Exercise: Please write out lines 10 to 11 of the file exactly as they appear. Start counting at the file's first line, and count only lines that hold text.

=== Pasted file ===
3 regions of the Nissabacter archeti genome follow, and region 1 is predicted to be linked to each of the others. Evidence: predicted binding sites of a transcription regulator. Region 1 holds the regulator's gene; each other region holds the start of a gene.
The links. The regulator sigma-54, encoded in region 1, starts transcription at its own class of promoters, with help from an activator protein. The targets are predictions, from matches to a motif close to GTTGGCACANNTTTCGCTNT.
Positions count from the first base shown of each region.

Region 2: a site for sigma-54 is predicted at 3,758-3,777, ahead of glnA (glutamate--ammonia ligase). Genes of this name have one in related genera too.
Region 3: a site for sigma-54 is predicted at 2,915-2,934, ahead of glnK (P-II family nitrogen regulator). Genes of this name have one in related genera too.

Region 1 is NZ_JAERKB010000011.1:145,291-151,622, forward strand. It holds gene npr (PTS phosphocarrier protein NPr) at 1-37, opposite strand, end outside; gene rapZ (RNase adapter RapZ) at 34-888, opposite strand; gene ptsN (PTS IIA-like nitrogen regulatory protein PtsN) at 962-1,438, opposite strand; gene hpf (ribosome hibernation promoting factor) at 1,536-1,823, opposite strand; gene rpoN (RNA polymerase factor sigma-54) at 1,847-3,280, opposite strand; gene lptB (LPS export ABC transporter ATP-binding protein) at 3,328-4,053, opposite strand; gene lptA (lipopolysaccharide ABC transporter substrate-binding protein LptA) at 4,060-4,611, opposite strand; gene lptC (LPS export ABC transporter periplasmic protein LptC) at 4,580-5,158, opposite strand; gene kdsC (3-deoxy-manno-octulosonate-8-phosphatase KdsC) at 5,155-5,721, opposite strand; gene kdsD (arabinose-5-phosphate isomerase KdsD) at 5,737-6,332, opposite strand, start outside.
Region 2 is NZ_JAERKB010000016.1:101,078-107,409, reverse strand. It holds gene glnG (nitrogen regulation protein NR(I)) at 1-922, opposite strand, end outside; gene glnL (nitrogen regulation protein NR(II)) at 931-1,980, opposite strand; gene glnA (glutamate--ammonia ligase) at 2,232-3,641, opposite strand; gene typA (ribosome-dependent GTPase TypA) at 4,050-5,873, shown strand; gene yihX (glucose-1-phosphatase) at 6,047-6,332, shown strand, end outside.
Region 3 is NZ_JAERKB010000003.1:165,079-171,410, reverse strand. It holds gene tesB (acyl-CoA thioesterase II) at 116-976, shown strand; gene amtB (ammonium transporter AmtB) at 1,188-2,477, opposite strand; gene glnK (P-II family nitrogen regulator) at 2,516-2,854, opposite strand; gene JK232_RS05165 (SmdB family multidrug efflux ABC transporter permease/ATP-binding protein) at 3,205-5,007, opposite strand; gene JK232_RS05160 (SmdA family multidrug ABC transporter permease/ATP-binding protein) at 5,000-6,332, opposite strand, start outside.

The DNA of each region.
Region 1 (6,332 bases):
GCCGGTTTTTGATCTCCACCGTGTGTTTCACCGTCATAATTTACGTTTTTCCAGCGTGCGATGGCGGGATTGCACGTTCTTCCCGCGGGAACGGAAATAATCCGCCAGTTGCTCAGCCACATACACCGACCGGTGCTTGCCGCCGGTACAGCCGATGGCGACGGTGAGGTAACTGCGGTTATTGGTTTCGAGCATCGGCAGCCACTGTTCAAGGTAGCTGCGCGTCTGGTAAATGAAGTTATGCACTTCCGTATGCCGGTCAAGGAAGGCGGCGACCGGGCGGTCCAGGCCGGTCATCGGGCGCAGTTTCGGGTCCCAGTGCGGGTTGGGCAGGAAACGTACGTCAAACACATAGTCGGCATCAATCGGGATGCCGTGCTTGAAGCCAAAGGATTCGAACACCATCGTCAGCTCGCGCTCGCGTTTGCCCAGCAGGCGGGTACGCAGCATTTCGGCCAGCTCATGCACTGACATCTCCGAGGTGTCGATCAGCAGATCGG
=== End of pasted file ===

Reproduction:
Region 1 (6,332 bases):
GCCGGTTTTTGATCTCCACCGTGTGTTTCACCGTCATAATTTACGTTTTTCCAGCGTGCGATGGCGGGATTGCACGTTCTTCCCGCGGGAACGGAAATAATCCGCCAGTTGCTCAGCCACATACACCGACCGGTGCTTGCCGCCGGTACAGCCGATGGCGACGGTGAGGTAACTGCGGTTATTGGTTTCGAGCATCGGCAGCCACTGTTCAAGGTAGCTGCGCGTCTGGTAAATGAAGTTATGCACTTCCGTATGCCGGTCAAGGAAGGCGGCGACCGGGCGGTCCAGGCCGGTCATCGGGCGCAGTTTCGGGTCCCAGTGCGGGTTGGGCAGGAAACGTACGTCAAACACATAGTCGGCATCAATCGGGATGCCGTGCTTGAAGCCAAAGGATTCGAACACCATCGTCAGCTCGCGCTCGCGTTTGCCCAGCAGGCGGGTACGCAGCATTTCGGCCAGCTCATGCACTGACATCTCCGAGGTGTCGATCAGCAGATCGG